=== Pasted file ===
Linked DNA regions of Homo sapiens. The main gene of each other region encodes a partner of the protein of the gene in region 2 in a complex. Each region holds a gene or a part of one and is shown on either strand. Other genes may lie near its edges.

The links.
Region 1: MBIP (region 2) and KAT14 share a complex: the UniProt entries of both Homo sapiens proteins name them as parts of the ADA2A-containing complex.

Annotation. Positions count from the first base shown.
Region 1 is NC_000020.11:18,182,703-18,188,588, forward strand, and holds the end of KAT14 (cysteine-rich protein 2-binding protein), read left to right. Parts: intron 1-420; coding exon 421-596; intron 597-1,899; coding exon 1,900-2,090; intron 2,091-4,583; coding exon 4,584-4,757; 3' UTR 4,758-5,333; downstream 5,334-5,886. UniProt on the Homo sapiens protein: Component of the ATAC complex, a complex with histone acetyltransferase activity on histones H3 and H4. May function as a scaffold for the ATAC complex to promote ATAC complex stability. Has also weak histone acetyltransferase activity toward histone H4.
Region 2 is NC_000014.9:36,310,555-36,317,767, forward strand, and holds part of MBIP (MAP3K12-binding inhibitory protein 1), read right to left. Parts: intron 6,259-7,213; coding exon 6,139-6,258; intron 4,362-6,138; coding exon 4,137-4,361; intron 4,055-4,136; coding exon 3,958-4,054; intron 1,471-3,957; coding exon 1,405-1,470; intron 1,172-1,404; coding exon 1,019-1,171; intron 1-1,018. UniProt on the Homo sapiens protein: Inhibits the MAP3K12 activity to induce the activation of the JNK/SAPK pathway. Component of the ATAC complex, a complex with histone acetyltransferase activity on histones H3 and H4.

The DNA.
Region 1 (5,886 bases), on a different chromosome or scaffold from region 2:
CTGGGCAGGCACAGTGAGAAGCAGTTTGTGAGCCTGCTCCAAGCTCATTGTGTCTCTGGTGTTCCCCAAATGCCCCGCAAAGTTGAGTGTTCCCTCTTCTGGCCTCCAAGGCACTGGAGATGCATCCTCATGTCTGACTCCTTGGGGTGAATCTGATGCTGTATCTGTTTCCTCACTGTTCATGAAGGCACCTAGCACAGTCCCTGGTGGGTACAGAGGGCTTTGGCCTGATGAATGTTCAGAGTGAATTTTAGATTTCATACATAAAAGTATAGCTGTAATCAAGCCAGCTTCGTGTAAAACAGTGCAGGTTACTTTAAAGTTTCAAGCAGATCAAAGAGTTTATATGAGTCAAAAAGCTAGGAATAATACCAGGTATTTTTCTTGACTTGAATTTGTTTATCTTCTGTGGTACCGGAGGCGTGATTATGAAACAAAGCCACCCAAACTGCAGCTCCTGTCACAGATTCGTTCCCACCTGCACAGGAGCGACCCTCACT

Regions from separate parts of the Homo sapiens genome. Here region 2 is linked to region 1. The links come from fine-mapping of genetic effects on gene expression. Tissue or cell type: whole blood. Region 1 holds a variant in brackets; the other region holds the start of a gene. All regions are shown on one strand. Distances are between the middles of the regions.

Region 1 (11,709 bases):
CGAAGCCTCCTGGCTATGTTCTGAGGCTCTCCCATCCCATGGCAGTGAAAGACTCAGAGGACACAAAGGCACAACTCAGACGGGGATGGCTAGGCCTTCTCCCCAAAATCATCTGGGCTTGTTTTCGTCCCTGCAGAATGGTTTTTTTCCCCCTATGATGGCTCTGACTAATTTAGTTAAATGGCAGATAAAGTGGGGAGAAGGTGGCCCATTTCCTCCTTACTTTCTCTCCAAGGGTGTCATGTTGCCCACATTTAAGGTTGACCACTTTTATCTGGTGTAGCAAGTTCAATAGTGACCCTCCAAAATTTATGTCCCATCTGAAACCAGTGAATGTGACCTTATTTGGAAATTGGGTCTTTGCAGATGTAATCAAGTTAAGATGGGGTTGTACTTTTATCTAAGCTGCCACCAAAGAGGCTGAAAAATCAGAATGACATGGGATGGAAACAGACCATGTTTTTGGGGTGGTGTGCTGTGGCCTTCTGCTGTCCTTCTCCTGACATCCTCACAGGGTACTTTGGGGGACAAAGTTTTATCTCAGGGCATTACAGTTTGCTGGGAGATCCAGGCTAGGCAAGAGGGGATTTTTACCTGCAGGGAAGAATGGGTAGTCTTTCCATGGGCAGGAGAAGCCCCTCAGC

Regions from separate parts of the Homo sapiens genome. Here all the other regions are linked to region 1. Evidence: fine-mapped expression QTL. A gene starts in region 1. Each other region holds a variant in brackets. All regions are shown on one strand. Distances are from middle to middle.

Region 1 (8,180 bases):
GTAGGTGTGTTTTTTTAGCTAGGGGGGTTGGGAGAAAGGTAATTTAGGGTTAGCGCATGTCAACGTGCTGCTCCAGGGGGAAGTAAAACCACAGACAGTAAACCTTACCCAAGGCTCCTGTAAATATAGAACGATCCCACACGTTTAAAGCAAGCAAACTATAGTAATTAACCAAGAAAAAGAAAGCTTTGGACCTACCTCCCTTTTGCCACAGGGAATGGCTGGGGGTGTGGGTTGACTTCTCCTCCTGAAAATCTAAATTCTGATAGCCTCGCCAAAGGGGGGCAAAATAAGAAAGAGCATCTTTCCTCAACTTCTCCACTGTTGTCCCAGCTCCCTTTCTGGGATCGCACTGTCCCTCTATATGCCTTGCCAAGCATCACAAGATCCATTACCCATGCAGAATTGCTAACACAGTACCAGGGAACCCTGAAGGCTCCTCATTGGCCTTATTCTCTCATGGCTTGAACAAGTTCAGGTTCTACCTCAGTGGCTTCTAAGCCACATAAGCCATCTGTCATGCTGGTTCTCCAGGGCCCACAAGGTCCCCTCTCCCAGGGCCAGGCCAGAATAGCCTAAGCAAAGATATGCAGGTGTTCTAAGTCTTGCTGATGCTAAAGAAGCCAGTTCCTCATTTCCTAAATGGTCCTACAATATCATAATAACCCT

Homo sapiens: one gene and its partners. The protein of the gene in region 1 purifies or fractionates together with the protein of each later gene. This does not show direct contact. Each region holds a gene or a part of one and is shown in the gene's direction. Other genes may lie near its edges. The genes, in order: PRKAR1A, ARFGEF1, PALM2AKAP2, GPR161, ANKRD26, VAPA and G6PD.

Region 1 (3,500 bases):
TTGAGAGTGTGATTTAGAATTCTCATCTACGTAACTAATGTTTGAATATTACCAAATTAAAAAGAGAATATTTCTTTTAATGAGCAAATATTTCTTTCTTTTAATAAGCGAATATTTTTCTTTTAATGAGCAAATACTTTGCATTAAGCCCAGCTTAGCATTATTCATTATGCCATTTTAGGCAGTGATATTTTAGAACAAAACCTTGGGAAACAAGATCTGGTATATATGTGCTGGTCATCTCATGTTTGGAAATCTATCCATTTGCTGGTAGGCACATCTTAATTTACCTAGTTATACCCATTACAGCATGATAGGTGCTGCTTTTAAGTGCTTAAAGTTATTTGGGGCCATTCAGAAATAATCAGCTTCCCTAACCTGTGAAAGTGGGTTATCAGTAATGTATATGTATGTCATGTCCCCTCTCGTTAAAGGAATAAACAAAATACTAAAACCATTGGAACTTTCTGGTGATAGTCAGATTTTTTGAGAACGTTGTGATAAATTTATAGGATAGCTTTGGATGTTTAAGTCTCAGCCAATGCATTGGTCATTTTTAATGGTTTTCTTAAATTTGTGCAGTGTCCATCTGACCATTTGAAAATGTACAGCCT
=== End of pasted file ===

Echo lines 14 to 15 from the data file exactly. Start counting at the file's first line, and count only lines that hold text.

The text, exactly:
Region 1 (8,180 bases):
GTAGGTGTGTTTTTTTAGCTAGGGGGGTTGGGAGAAAGGTAATTTAGGGTTAGCGCATGTCAACGTGCTGCTCCAGGGGGAAGTAAAACCACAGACAGTAAACCTTACCCAAGGCTCCTGTAAATATAGAACGATCCCACACGTTTAAAGCAAGCAAACTATAGTAATTAACCAAGAAAAAGAAAGCTTTGGACCTACCTCCCTTTTGCCACAGGGAATGGCTGGGGGTGTGGGTTGACTTCTCCTCCTGAAAATCTAAATTCTGATAGCCTCGCCAAAGGGGGGCAAAATAAGAAAGAGCATCTTTCCTCAACTTCTCCACTGTTGTCCCAGCTCCCTTTCTGGGATCGCACTGTCCCTCTATATGCCTTGCCAAGCATCACAAGATCCATTACCCATGCAGAATTGCTAACACAGTACCAGGGAACCCTGAAGGCTCCTCATTGGCCTTATTCTCTCATGGCTTGAACAAGTTCAGGTTCTACCTCAGTGGCTTCTAAGCCACATAAGCCATCTGTCATGCTGGTTCTCCAGGGCCCACAAGGTCCCCTCTCCCAGGGCCAGGCCAGAATAGCCTAAGCAAAGATATGCAGGTGTTCTAAGTCTTGCTGATGCTAAAGAAGCCAGTTCCTCATTTCCTAAATGGTCCTACAATATCATAATAACCCT